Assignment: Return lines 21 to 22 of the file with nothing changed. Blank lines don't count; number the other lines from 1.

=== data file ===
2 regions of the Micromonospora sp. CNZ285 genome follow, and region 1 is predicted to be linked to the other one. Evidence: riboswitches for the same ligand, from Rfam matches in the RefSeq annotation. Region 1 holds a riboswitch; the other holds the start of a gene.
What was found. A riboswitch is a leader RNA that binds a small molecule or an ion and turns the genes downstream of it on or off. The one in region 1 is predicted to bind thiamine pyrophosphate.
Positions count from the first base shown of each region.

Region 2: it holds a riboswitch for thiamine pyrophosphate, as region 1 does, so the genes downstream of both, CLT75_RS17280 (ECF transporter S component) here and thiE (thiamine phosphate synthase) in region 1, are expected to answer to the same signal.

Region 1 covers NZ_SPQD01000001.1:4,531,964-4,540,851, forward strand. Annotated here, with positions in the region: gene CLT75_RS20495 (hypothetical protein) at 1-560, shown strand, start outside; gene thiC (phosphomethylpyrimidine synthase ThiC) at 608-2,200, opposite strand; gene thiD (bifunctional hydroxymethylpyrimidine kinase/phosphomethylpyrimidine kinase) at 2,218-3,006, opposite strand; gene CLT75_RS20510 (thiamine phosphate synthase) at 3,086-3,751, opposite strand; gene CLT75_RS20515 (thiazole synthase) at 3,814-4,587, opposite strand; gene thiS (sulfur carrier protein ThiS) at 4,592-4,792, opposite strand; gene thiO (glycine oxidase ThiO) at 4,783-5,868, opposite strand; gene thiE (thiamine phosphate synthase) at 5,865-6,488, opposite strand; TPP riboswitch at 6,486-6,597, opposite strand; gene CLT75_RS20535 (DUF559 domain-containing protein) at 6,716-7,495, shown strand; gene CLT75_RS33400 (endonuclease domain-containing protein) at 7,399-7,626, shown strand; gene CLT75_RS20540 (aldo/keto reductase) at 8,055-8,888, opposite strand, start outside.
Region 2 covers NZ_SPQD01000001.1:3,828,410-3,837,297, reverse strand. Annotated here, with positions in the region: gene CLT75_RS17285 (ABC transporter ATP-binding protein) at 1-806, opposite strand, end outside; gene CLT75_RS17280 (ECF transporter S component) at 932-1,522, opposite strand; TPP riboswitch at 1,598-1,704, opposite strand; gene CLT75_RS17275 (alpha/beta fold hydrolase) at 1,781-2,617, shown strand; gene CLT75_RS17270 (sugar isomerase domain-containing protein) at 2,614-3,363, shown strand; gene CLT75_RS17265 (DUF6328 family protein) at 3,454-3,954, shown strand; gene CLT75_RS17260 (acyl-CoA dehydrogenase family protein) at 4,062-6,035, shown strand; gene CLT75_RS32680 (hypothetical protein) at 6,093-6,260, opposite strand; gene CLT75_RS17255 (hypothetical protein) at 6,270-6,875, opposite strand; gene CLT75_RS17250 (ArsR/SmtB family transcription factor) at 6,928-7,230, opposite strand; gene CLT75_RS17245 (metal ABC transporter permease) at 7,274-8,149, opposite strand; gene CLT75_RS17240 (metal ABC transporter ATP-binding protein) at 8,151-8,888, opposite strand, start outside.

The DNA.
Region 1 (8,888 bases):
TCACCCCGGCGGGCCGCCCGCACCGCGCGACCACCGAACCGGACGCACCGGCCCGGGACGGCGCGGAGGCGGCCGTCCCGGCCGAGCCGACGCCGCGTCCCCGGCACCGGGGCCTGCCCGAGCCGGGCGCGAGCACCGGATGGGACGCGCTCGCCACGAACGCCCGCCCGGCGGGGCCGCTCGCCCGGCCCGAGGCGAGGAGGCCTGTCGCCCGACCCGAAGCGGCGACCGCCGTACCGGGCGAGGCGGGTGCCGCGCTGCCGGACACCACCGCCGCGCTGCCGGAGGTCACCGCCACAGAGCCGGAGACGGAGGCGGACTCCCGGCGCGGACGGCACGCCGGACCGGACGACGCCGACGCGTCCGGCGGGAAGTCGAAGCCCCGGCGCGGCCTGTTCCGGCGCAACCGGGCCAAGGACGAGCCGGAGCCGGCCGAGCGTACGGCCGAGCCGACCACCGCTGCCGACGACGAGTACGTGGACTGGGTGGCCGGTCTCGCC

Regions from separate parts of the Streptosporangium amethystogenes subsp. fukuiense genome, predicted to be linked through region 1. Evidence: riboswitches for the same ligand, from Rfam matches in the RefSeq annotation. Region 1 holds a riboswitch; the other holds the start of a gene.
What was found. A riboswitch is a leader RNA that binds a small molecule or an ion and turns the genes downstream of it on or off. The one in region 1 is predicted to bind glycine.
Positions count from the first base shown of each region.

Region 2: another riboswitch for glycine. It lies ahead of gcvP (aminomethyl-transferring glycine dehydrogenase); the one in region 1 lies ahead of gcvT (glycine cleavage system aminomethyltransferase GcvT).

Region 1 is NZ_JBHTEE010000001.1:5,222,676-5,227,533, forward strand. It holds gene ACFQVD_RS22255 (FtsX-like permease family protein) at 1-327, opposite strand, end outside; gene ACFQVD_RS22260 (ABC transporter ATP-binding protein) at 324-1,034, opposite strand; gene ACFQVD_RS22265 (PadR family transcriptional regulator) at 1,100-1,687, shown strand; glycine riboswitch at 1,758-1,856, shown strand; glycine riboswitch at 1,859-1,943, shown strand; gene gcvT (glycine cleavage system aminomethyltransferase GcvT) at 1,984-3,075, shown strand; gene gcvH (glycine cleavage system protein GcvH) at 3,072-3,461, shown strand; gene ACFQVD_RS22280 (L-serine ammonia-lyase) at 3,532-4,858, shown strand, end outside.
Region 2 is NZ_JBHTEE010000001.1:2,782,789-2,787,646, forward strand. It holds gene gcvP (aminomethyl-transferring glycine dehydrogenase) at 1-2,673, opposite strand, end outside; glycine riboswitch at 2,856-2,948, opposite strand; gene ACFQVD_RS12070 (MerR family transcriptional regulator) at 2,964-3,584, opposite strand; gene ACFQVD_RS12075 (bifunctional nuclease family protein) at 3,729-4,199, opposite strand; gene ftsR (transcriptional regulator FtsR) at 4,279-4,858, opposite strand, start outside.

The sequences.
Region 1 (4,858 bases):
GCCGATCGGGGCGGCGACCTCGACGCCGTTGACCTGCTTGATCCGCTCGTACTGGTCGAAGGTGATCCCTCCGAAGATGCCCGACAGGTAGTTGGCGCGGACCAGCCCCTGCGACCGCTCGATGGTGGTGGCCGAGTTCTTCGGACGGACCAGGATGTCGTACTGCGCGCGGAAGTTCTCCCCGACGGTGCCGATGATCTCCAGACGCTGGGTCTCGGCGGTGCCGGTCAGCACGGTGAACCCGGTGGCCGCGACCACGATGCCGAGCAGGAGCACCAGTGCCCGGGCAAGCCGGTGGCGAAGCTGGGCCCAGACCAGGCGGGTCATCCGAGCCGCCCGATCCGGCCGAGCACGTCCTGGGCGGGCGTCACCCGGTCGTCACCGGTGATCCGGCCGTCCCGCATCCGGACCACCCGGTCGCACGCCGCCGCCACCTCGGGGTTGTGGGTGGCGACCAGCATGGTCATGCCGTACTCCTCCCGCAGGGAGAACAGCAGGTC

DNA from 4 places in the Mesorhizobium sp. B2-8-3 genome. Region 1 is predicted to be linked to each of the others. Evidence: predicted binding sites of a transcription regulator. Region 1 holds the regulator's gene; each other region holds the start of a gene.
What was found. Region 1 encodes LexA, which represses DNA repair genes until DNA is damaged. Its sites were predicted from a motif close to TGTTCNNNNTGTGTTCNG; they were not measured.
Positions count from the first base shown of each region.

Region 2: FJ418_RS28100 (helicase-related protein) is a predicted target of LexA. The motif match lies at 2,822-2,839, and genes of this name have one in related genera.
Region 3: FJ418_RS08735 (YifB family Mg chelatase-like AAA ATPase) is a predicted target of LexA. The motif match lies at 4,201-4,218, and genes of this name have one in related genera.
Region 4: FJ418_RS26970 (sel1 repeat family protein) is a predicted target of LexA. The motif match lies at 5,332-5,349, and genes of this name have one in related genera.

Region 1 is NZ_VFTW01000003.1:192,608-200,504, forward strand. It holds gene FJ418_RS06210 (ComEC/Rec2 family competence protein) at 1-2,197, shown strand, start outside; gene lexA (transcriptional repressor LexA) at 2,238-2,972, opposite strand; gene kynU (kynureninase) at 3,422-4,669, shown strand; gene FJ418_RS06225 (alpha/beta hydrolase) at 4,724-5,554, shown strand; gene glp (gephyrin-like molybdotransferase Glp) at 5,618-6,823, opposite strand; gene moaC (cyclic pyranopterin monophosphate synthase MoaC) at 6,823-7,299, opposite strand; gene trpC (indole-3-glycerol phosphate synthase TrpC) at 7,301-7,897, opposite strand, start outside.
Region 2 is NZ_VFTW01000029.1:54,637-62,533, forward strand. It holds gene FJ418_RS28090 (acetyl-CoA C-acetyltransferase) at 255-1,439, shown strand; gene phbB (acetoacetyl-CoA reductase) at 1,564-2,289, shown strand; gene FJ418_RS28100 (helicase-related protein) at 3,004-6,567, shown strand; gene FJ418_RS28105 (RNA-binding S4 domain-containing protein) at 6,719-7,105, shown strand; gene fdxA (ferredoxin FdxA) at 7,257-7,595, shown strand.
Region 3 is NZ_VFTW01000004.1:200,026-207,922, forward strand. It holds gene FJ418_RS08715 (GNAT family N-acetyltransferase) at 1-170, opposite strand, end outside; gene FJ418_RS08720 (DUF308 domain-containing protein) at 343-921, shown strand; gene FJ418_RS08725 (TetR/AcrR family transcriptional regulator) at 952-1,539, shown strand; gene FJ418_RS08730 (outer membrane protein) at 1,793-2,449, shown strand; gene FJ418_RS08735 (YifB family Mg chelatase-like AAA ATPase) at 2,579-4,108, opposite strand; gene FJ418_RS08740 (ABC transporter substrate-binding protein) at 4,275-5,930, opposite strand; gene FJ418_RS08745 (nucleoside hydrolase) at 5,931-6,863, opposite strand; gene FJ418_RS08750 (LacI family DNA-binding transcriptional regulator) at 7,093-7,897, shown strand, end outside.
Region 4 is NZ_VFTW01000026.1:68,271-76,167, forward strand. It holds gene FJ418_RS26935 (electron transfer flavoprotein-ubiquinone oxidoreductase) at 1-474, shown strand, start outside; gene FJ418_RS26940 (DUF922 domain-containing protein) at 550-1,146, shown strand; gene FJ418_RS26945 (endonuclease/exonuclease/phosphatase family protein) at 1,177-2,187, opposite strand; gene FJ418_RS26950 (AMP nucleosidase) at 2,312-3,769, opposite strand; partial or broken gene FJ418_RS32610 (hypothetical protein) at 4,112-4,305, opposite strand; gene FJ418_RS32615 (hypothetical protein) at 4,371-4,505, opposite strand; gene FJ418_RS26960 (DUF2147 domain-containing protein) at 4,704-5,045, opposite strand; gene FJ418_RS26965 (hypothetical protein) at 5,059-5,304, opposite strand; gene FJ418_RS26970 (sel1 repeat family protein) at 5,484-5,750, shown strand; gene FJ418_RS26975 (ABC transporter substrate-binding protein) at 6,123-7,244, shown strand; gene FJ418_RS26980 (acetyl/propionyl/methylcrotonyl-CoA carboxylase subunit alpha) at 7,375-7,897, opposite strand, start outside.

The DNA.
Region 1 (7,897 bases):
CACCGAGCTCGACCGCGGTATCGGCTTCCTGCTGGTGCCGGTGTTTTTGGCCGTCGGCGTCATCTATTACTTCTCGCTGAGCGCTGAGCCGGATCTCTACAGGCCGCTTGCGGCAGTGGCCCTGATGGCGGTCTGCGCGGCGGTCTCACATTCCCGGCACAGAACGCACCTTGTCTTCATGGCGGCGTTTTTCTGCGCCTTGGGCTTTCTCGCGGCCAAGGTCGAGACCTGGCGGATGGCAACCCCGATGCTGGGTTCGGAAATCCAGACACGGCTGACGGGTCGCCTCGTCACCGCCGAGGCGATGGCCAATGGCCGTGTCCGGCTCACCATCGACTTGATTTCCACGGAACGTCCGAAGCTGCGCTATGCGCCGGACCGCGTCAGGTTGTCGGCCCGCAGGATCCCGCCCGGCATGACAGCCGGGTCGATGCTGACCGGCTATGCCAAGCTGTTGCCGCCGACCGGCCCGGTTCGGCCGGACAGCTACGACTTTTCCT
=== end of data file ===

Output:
Positions count from the first base shown of each region.

Region 2: FJ418_RS28100 (helicase-related protein) is a predicted target of LexA. The motif match lies at 2,822-2,839, and genes of this name have one in related genera.